Julie Entwistle, C.Dir. (c), MBA, BHSc (OT), BSc (Health / Gerontology)
A few years ago I volunteered at a chronic pain program by assisting with an after-program book study. This involved a group of program graduates getting together weekly to read and discuss the book A New Earth, by Eckhart Tolle. I was amazed at the transformations in attitude, beliefs, and thoughts that came from people reading and discussing this very impactful novel. In fact, some of the benefits we witnessed, and the things people discussed were revolutionary, and I would even argue evolutionary.
Recently I picked up this book again. Despite some heavy content, some of the examples are life-changing and the messaging vital. In one section of the book, Eckhart talks about the need to “evolve or die”. How true. In fact, this is always our choice when faced with any change, uncertainty, or interruption in how we manage. People seem to so strongly fight change, but change is both constant and inevitable. Why resist?
I have witnessed hundreds of people in my career that were faced with this same challenge – evolve or die. The ones that were able to overcome adversity, who could find, cherish and expand on ability, who were open to suggestions, coaching, and change, faired far better than those that resisted, clung to the past, and refused to adapt. I remember one client, many years after her accident, talking to me about her chronic pain, depression, and physical appearance. She said, “I used to be a gymnast”. My response was, “So was I – 30 years ago”. She laughed. Identifying that she continued to live in the very distant past helped me (and her) to understand where she was getting stuck, and explained why she was not progressing in the rehabilitation process. Once she could accept her new “normal”, she started to make significant progress in resuming things she used to enjoy, while also finding new meaningful and productive activities she never imagined trying.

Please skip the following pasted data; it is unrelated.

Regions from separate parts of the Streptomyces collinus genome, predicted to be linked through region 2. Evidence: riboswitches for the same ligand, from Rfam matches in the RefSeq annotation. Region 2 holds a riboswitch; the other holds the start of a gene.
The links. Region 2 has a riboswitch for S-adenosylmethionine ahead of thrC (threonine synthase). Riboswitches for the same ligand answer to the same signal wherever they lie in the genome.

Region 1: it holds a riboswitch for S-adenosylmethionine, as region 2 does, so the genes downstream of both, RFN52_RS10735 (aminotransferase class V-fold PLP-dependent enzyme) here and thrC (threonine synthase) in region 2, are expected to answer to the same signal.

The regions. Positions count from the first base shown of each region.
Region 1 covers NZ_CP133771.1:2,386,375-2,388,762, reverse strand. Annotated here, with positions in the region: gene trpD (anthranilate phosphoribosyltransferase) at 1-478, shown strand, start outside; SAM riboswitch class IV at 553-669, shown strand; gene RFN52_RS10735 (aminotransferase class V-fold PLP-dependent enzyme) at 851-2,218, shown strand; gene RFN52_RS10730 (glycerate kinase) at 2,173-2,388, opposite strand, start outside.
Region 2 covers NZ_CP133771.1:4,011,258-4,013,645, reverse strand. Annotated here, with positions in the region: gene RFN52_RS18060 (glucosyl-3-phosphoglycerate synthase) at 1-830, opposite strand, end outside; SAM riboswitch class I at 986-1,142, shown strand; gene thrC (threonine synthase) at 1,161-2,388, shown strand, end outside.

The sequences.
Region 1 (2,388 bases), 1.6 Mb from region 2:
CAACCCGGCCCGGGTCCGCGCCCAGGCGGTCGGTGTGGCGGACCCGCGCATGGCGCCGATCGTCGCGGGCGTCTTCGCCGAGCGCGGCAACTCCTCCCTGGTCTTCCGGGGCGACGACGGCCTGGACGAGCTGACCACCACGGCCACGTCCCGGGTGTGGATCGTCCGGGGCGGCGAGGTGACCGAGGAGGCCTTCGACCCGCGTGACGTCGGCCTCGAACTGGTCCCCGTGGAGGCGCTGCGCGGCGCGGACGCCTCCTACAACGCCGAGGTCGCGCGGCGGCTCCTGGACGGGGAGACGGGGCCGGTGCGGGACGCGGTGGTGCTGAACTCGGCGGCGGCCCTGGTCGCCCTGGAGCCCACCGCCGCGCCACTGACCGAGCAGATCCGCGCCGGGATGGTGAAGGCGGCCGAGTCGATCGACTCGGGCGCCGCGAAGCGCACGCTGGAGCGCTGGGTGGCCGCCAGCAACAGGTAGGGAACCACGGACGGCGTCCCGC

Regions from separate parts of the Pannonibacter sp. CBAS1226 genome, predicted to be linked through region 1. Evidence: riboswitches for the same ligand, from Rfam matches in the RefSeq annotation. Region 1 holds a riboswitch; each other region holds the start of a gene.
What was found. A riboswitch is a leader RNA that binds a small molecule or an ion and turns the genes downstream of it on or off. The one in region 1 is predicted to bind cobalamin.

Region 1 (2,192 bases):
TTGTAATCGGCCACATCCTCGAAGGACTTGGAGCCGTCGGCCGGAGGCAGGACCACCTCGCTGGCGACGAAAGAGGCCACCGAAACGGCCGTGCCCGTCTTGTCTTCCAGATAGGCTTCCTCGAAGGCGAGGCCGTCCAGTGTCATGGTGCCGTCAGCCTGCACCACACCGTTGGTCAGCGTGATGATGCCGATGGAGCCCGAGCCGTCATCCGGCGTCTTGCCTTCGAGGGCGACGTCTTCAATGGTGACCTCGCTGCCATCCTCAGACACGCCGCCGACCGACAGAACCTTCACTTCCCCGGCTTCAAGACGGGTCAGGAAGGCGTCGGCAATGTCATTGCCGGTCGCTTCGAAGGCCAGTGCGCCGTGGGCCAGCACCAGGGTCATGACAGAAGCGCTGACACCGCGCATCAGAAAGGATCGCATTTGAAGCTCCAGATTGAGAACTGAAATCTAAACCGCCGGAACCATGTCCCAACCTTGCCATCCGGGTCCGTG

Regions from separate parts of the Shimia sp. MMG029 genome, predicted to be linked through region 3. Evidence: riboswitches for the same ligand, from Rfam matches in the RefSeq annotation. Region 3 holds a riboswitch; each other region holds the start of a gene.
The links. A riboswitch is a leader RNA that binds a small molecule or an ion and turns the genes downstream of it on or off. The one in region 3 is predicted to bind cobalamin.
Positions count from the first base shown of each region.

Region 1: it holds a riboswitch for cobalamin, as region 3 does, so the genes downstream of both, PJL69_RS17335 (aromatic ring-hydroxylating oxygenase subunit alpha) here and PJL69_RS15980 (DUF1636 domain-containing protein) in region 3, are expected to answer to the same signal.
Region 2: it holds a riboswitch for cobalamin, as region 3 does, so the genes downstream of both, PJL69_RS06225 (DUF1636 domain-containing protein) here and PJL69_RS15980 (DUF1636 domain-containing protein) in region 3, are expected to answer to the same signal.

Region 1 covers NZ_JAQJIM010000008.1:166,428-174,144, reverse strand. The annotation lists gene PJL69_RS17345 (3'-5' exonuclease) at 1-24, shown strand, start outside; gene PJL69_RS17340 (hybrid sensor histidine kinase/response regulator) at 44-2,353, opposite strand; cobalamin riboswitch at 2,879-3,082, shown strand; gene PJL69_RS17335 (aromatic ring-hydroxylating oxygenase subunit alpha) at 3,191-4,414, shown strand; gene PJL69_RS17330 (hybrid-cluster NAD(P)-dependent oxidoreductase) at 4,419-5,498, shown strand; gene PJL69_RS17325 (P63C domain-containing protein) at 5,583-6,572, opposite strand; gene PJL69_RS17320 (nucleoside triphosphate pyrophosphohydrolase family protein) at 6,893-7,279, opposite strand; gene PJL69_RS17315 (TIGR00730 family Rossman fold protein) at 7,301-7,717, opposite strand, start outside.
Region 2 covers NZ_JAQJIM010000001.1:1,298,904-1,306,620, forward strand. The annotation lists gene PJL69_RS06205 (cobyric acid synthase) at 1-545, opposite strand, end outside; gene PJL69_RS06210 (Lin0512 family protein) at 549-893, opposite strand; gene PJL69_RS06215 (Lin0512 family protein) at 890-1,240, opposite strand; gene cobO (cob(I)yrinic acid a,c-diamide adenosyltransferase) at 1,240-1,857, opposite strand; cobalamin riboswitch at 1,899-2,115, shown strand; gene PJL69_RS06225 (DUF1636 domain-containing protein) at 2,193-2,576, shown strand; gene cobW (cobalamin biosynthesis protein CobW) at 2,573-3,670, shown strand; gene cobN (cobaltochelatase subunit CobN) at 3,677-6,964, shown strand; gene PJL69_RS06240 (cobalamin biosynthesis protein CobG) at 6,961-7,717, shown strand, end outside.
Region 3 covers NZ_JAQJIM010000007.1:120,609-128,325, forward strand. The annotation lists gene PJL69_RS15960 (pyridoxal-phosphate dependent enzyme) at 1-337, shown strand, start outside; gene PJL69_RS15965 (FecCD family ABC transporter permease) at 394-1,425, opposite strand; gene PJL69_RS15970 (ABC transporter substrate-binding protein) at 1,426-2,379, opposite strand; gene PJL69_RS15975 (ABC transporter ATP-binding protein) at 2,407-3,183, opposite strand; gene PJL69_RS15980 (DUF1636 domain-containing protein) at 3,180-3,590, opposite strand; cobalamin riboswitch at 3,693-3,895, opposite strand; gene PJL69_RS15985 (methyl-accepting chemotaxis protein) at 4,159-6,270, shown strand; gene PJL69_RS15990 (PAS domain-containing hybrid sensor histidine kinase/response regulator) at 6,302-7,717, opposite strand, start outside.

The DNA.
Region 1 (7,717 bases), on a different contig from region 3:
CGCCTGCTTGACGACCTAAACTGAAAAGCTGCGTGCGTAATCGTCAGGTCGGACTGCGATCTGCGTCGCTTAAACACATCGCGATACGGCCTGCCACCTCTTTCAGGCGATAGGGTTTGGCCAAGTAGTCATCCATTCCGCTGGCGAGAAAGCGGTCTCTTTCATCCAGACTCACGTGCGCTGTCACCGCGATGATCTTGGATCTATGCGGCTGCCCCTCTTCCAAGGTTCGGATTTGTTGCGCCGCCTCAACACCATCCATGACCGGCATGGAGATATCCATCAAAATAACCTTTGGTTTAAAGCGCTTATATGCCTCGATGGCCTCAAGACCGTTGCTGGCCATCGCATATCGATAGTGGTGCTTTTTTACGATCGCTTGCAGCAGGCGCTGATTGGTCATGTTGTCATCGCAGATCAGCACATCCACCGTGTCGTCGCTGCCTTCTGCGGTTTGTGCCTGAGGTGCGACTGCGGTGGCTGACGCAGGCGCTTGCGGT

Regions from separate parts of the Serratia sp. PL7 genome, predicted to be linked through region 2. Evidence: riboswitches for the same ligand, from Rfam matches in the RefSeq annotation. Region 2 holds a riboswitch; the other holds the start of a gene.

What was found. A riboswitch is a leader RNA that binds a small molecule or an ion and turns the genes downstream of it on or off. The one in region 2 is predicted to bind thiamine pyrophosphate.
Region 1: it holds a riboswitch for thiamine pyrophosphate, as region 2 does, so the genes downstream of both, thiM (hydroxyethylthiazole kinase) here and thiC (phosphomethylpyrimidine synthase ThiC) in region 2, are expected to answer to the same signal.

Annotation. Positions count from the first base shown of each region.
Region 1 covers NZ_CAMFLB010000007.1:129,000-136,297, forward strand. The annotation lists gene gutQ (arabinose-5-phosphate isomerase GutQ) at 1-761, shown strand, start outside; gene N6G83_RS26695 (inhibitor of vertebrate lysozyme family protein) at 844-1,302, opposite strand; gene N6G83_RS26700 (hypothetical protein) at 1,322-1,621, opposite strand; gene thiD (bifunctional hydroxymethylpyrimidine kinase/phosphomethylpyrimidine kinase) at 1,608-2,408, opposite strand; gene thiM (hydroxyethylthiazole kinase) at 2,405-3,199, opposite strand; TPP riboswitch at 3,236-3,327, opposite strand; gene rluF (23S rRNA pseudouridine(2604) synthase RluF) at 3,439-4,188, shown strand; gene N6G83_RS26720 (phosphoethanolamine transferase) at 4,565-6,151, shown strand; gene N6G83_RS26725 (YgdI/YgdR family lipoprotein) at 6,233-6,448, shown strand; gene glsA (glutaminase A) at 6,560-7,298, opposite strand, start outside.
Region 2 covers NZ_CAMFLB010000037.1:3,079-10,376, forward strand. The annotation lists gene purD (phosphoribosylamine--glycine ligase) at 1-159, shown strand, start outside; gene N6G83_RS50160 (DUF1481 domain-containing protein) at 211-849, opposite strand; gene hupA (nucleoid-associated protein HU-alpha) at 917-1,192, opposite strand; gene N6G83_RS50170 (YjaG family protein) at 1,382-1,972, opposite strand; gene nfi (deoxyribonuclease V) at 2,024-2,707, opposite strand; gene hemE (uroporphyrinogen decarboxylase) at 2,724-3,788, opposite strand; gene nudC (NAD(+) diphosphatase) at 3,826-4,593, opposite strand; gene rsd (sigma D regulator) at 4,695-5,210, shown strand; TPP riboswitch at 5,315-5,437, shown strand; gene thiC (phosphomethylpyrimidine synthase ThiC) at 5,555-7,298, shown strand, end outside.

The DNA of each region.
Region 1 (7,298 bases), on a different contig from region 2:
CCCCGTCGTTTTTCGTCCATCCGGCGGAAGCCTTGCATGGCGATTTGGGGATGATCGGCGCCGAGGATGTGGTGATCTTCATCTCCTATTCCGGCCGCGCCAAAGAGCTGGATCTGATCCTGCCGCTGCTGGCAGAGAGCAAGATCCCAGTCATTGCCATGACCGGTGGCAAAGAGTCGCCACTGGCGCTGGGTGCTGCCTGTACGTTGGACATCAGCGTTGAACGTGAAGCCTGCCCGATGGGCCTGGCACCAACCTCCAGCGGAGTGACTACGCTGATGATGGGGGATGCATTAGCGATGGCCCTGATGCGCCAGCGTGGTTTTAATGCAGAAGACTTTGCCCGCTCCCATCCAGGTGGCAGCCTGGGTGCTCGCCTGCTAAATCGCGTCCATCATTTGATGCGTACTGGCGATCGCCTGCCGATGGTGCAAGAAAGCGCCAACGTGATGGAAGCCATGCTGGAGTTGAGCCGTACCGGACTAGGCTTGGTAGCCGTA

Here is an example that relates strongly to my role as an OT who works with people who are suddenly and significantly injured in an auto accident (page 57):
“whenever tragic loss occurs, you either resist or you yield. Some people become bitter or deeply resentful; others become compassionate, wise and loving. Yielding means inner acceptance of what is. You are open to life. Resistance is an inner contraction, a hardening of the shell of the ego. You are closed. Whatever action you take in a state of inner resistance (which we could also call negativity) will create more outer resistance, and the universe will not be on your side; life will not be helpful. If the shutters are closed, the sunlight cannot come in”.
So, given the choice between evolve or die, let’s not only choose “evolve” but let’s also make an effort to live that way. Evolution is difficult – it requires an open mind, hard work, and a positive and accepting attitude. It often needs people to accept new opinions, ideas and even help. This is not our nature, but if we can wrap our head around the fact that we are “evolving”, it makes challenges seem surmountable. It can let the light in.
Previously posted September 2013